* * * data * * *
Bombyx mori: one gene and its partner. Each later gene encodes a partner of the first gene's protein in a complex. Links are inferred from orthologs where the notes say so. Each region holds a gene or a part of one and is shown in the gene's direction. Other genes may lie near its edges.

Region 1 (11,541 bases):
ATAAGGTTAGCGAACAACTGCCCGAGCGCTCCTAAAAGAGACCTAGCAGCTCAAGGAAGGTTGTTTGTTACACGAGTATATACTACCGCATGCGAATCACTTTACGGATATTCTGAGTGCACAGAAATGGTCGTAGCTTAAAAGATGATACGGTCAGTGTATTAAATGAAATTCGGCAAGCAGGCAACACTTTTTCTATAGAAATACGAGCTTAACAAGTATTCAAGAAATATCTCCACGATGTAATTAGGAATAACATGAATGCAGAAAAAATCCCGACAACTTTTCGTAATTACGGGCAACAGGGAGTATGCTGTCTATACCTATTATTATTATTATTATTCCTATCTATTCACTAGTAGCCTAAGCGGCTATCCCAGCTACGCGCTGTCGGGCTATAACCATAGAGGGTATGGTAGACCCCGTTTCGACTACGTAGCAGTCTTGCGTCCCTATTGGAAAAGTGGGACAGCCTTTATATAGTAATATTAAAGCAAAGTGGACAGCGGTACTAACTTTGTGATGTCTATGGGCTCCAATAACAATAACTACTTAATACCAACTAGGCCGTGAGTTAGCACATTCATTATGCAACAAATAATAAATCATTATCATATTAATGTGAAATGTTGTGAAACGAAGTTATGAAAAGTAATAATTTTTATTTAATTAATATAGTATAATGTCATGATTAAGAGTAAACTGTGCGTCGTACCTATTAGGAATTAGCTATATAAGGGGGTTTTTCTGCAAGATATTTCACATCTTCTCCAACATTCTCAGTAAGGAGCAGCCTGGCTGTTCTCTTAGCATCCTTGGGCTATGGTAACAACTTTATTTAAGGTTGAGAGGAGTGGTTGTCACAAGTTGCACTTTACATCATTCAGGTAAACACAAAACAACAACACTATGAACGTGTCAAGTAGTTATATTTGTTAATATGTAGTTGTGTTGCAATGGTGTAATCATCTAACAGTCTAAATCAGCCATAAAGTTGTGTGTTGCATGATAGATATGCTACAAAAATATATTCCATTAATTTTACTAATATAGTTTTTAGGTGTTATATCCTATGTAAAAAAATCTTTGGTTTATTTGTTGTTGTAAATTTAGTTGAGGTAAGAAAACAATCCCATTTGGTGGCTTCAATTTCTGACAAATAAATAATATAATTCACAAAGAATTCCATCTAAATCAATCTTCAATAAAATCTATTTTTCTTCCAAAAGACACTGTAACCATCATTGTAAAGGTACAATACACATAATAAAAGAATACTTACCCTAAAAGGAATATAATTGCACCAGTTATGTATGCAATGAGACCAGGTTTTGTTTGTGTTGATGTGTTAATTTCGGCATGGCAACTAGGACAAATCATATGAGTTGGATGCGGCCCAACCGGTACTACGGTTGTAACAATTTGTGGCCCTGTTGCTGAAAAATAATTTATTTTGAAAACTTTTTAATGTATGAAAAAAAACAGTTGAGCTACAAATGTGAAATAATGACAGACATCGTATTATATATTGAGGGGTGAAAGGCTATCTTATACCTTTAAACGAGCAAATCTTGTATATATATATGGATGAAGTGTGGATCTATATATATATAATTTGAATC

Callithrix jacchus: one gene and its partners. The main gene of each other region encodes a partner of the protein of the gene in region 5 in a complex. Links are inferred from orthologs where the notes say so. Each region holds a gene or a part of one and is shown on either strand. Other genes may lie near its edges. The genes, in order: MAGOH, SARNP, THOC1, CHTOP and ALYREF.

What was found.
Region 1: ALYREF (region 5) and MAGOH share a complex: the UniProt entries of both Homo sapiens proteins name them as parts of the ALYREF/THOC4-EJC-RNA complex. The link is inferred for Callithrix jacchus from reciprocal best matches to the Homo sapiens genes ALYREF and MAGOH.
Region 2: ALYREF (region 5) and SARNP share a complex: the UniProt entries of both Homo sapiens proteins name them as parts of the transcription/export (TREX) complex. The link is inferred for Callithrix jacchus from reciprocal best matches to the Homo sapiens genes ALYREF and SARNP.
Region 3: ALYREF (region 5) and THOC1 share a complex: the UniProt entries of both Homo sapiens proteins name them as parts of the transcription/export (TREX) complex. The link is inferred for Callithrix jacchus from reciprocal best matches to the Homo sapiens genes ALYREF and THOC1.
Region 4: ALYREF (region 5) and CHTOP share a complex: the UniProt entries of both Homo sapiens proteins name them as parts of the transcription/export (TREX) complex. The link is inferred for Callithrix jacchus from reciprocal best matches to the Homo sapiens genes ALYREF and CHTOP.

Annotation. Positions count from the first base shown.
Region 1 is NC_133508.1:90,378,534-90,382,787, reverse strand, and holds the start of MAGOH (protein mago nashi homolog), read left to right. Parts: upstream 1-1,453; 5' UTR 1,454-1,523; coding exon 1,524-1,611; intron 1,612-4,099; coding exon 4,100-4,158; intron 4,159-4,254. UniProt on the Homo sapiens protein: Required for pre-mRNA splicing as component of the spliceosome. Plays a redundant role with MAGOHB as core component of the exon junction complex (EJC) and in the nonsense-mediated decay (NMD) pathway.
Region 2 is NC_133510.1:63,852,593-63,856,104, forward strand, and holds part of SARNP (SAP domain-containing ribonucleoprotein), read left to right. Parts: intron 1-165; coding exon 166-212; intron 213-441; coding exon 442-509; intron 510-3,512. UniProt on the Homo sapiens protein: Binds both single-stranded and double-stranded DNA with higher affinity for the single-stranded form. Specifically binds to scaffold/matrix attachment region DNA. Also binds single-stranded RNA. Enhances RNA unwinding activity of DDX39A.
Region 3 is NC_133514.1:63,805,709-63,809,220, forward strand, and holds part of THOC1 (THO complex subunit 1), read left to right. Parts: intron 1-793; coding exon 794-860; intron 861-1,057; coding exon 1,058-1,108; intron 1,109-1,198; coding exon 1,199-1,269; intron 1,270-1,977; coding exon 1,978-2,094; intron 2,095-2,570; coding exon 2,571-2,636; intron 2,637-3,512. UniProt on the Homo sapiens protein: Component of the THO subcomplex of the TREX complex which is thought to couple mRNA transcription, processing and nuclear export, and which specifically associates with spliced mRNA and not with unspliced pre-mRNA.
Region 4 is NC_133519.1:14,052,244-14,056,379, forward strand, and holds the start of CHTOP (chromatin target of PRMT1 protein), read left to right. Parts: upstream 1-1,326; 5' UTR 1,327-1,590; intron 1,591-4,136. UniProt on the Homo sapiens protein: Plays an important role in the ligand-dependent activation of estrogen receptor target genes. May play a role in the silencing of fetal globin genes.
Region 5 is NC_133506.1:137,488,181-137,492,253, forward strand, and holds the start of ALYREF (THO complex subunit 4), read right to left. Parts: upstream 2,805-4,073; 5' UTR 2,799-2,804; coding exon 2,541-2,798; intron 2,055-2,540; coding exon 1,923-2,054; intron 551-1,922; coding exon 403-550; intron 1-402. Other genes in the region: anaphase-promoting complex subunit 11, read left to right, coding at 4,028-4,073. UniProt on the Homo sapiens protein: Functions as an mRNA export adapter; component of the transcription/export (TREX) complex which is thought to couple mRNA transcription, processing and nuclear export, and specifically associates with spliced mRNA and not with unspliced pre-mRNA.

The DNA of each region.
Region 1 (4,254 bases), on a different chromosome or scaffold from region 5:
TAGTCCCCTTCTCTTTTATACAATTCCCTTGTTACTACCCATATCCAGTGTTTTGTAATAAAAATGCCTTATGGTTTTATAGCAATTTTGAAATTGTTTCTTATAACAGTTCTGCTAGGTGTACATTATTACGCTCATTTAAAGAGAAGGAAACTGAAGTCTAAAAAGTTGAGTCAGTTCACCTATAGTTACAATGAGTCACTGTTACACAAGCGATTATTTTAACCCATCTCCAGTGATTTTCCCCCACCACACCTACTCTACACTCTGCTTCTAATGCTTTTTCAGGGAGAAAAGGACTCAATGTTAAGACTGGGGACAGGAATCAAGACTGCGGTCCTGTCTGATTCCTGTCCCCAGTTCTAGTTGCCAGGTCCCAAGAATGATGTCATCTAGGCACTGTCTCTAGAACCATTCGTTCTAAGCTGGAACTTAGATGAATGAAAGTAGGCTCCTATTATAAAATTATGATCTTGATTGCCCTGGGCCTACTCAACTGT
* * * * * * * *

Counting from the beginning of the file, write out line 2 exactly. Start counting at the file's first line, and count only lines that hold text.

Region 1 (11,541 bases):